United Continental Holdings Inc. (UAL:US) is negotiating only with Boeing Co. (BA:US) for an order of about 200 narrow-body jets after dropping discussions with Airbus SAS (EAD), two people familiar with the matter said.
Talks had been under way for at least six months about a mix of current-generation Boeing 737s or Airbus A320s plus variants with new, more-efficient engines, said the people, who declined to be identified because details aren’t public.
A United deal would cement ties to a longtime customer and build on Boeing’s victory over Airbus in winning a 100-plane purchase from Delta Air Lines Inc. (DAL:US) in August. Airbus and Boeing, split a 460-jet order with AMR Corp. (AAMRQ:US)’s American Airlines in July. The list value for 200 737s would be about $16.9 billion, based on the $84.4 million retail price of the 737-800.
“If United goes with Boeing for this order we see this as a helpful market-share gain,” Robert Stallard, an RBC Capital Markets analyst in New York, said in a note to investors. He has an outperform rating (BA:US) on Chicago-based Boeing.
Spokesmen for United, Boeing and Toulouse, France-based Airbus all declined to comment about the status of the latest negotiations.
Boeing slid 0.9 percent to $72.86 at the close in New York as U.S. stocks slumped, while Chicago-based United fell 0.3 percent to $22.85. Airbus parent European Aeronautic, Defence & Space Co. dropped 4.4 percent to 29.25 euros earlier in Paris.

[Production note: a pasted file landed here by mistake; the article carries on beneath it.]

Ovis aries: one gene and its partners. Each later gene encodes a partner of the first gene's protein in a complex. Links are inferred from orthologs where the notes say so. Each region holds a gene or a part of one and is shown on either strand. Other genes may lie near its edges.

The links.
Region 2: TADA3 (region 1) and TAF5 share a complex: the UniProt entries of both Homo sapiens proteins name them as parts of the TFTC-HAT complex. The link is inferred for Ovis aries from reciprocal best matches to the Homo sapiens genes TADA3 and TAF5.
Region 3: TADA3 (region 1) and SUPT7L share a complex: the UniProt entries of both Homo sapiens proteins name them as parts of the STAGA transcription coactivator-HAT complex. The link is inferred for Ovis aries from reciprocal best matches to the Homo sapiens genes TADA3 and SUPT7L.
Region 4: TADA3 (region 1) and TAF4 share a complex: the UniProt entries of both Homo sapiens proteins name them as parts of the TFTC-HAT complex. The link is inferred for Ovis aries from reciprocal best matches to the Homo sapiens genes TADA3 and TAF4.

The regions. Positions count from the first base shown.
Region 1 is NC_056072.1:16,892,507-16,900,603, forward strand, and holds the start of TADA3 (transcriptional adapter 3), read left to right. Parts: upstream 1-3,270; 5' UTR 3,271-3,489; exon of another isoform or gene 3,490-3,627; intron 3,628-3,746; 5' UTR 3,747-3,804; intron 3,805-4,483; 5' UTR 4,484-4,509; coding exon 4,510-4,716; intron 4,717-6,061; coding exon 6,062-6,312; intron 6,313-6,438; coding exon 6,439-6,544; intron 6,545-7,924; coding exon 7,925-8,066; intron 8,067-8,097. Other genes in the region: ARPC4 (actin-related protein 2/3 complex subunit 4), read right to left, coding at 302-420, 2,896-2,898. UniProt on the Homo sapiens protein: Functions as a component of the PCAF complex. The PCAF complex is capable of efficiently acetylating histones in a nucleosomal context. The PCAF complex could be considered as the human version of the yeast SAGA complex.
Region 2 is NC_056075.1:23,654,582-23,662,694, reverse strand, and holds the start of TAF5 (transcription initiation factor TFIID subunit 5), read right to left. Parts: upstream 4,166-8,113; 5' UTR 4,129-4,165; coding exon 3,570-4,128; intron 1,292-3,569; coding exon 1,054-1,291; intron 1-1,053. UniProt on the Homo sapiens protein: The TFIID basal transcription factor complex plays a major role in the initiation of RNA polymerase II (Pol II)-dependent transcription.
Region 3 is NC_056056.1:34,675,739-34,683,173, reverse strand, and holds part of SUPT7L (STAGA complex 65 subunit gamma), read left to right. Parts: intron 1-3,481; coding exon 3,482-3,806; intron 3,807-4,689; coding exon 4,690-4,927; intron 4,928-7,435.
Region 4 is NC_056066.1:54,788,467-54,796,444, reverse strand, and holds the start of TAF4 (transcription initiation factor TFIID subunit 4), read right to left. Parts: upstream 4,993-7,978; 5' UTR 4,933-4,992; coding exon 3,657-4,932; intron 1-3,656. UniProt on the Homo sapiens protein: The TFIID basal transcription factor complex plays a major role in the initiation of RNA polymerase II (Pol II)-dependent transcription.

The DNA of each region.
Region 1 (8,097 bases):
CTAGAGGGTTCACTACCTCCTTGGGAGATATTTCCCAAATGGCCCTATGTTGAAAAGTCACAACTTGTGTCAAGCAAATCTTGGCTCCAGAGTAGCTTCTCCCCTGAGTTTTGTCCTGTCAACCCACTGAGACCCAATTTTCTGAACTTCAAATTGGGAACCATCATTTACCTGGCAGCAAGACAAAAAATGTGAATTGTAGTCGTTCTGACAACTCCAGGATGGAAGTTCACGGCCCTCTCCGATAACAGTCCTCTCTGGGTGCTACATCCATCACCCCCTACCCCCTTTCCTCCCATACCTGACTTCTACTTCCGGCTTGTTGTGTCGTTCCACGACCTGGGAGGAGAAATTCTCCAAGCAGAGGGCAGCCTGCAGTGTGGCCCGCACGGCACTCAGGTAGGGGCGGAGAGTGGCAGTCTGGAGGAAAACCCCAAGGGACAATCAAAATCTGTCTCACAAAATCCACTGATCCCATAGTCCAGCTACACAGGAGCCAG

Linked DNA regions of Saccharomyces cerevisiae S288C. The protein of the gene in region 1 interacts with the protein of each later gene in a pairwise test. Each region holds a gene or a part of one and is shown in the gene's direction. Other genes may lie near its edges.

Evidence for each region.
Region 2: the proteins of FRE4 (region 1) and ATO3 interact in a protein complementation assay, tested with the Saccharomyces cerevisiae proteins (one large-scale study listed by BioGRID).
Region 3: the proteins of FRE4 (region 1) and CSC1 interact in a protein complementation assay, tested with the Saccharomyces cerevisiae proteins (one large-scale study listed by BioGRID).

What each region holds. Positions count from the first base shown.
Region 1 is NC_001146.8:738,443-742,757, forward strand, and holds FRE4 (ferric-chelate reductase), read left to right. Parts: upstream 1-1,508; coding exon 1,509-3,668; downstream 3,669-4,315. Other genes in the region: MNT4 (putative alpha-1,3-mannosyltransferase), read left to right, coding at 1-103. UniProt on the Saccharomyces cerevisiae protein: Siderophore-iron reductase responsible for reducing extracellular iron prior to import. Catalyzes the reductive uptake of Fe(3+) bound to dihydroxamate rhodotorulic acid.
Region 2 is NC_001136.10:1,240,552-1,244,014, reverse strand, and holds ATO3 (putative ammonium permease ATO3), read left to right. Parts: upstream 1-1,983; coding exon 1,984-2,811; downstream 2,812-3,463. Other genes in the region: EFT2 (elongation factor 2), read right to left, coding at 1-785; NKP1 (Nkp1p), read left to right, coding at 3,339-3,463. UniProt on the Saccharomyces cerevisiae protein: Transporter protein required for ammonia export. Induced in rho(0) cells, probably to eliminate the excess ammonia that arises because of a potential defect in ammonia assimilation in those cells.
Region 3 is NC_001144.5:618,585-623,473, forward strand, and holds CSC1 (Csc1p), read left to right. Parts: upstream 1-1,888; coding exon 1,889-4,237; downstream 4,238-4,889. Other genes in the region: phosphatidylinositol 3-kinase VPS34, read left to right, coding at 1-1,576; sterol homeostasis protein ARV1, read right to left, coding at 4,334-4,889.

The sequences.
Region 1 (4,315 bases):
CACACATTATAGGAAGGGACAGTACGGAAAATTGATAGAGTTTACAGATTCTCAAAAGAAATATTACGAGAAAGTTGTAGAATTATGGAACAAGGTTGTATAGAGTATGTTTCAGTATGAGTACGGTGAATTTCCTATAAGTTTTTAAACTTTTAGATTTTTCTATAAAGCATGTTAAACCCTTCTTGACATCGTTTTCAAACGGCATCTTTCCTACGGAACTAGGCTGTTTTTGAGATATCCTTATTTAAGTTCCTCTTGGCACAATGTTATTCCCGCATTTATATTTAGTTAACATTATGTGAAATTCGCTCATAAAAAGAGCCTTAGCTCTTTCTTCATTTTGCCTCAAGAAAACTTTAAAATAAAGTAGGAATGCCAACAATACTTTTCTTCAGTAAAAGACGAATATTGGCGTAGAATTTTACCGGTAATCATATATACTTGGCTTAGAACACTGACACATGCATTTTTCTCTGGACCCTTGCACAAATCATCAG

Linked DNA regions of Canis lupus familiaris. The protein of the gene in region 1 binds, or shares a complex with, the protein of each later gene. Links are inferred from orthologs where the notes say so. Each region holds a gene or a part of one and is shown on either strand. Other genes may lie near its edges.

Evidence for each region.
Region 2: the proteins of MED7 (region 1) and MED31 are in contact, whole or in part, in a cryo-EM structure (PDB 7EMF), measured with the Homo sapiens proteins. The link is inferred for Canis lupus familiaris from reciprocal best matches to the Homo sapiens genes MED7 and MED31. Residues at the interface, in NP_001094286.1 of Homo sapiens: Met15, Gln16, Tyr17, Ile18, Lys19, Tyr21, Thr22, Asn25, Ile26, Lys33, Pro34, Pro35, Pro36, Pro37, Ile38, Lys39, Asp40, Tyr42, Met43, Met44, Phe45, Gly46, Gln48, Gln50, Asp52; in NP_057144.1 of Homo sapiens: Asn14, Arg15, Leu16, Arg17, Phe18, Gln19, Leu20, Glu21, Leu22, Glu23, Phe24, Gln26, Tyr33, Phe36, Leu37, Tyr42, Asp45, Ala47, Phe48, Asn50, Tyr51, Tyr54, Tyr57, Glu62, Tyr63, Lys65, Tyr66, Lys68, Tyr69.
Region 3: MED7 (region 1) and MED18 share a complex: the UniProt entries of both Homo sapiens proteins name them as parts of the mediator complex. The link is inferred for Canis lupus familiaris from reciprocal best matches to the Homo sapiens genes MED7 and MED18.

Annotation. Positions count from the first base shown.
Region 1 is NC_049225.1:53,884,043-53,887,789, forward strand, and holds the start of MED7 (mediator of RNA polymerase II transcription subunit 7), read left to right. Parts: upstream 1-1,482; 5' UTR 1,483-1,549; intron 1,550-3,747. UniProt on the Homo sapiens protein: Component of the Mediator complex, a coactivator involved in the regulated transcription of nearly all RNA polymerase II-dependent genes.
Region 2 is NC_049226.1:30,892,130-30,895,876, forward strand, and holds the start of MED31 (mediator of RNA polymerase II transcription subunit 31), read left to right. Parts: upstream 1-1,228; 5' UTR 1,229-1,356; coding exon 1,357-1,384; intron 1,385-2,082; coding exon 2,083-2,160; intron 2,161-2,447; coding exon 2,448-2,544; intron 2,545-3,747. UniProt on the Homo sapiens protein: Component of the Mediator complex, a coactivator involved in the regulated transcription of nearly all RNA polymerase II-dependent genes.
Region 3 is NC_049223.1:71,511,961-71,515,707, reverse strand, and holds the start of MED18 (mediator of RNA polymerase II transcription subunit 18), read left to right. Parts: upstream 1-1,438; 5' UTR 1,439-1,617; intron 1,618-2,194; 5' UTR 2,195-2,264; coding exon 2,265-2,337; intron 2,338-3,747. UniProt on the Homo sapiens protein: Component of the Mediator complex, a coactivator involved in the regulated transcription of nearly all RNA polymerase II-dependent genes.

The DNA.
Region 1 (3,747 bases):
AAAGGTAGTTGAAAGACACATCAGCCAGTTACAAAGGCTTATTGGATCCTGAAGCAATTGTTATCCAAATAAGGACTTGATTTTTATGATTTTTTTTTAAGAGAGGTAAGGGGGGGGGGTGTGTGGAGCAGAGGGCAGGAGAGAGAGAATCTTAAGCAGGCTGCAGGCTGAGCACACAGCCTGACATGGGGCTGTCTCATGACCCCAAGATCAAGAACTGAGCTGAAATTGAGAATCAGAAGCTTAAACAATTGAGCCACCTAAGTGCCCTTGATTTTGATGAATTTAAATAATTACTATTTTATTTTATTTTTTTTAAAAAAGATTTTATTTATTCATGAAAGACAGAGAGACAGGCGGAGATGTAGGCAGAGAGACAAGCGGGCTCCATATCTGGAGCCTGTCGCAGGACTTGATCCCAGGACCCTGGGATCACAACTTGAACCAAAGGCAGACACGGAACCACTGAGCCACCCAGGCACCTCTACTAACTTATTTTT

Some of the planes in the 200-jet total may be options for future aircraft, said the people. The value of the order may rise once United settles on terms, because the 737-800 is less expensive than the so-called MAX model with upgraded engines. Airlines typically buy at a discount.
United, the world’s largest airline, is upgrading a single- aisle fleet that includes Boeing 757-200s, with an average age of 18.2 years, and 737-500s that average 16.6 years old. Boeing no longer makes either model.
Boeing aircraft account for more than three-fourths of the main fleet of 701 jets at United Continental, which was formed in 2010 in an all-stock merger between UAL Corp. and Continental Airlines Inc.
Continental had an exclusive relationship with Boeing dating back two decades. The new United is run by Jeff Smisek, who joined Continental in 1995 and was chief executive officer during the merger talks. United’s fleet management group is overseen by Gerry Laderman, senior vice president of finance and treasurer, who joined Continental in 1988.
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